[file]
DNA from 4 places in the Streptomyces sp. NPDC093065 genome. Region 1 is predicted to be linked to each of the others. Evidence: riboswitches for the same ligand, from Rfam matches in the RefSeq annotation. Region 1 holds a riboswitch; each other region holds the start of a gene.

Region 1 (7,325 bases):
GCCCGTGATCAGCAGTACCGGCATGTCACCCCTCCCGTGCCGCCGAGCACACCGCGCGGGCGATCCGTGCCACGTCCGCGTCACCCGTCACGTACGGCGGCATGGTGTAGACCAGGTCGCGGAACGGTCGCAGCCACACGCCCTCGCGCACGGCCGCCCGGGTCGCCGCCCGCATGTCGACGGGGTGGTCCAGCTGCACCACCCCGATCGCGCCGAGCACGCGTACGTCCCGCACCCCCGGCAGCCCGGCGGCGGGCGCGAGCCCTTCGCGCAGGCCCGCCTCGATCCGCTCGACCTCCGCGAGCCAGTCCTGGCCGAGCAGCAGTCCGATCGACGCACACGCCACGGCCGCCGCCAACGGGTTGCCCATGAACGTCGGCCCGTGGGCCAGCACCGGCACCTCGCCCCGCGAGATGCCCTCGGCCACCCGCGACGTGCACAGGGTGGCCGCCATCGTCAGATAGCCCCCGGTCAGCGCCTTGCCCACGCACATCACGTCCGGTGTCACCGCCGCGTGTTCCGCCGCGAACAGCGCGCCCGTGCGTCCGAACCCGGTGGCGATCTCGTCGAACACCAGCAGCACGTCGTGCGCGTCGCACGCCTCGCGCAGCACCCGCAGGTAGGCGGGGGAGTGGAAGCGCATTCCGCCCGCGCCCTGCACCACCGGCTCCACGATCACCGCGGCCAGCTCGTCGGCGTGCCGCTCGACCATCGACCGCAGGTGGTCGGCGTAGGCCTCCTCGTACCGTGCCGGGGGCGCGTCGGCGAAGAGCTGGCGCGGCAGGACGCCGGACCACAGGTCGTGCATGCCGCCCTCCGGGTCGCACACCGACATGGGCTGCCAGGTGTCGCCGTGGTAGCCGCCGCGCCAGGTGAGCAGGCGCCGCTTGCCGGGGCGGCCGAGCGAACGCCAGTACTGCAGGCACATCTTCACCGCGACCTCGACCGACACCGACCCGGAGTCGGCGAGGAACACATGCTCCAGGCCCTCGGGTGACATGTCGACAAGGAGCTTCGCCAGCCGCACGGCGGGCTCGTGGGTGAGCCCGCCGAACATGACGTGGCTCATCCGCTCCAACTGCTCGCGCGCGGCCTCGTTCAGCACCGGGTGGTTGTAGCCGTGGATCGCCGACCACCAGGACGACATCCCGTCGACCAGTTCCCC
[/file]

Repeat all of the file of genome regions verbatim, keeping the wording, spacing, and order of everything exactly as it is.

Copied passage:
DNA from 4 places in the Streptomyces sp. NPDC093065 genome. Region 1 is predicted to be linked to each of the others. Evidence: riboswitches for the same ligand, from Rfam matches in the RefSeq annotation. Region 1 holds a riboswitch; each other region holds the start of a gene.

Region 1 (7,325 bases):
GCCCGTGATCAGCAGTACCGGCATGTCACCCCTCCCGTGCCGCCGAGCACACCGCGCGGGCGATCCGTGCCACGTCCGCGTCACCCGTCACGTACGGCGGCATGGTGTAGACCAGGTCGCGGAACGGTCGCAGCCACACGCCCTCGCGCACGGCCGCCCGGGTCGCCGCCCGCATGTCGACGGGGTGGTCCAGCTGCACCACCCCGATCGCGCCGAGCACGCGTACGTCCCGCACCCCCGGCAGCCCGGCGGCGGGCGCGAGCCCTTCGCGCAGGCCCGCCTCGATCCGCTCGACCTCCGCGAGCCAGTCCTGGCCGAGCAGCAGTCCGATCGACGCACACGCCACGGCCGCCGCCAACGGGTTGCCCATGAACGTCGGCCCGTGGGCCAGCACCGGCACCTCGCCCCGCGAGATGCCCTCGGCCACCCGCGACGTGCACAGGGTGGCCGCCATCGTCAGATAGCCCCCGGTCAGCGCCTTGCCCACGCACATCACGTCCGGTGTCACCGCCGCGTGTTCCGCCGCGAACAGCGCGCCCGTGCGTCCGAACCCGGTGGCGATCTCGTCGAACACCAGCAGCACGTCGTGCGCGTCGCACGCCTCGCGCAGCACCCGCAGGTAGGCGGGGGAGTGGAAGCGCATTCCGCCCGCGCCCTGCACCACCGGCTCCACGATCACCGCGGCCAGCTCGTCGGCGTGCCGCTCGACCATCGACCGCAGGTGGTCGGCGTAGGCCTCCTCGTACCGTGCCGGGGGCGCGTCGGCGAAGAGCTGGCGCGGCAGGACGCCGGACCACAGGTCGTGCATGCCGCCCTCCGGGTCGCACACCGACATGGGCTGCCAGGTGTCGCCGTGGTAGCCGCCGCGCCAGGTGAGCAGGCGCCGCTTGCCGGGGCGGCCGAGCGAACGCCAGTACTGCAGGCACATCTTCACCGCGACCTCGACCGACACCGACCCGGAGTCGGCGAGGAACACATGCTCCAGGCCCTCGGGTGACATGTCGACAAGGAGCTTCGCCAGCCGCACGGCGGGCTCGTGGGTGAGCCCGCCGAACATGACGTGGCTCATCCGCTCCAACTGCTCGCGCGCGGCCTCGTTCAGCACCGGGTGGTTGTAGCCGTGGATCGCCGACCACCAGGACGACATCCCGTCGACCAGTTCCCC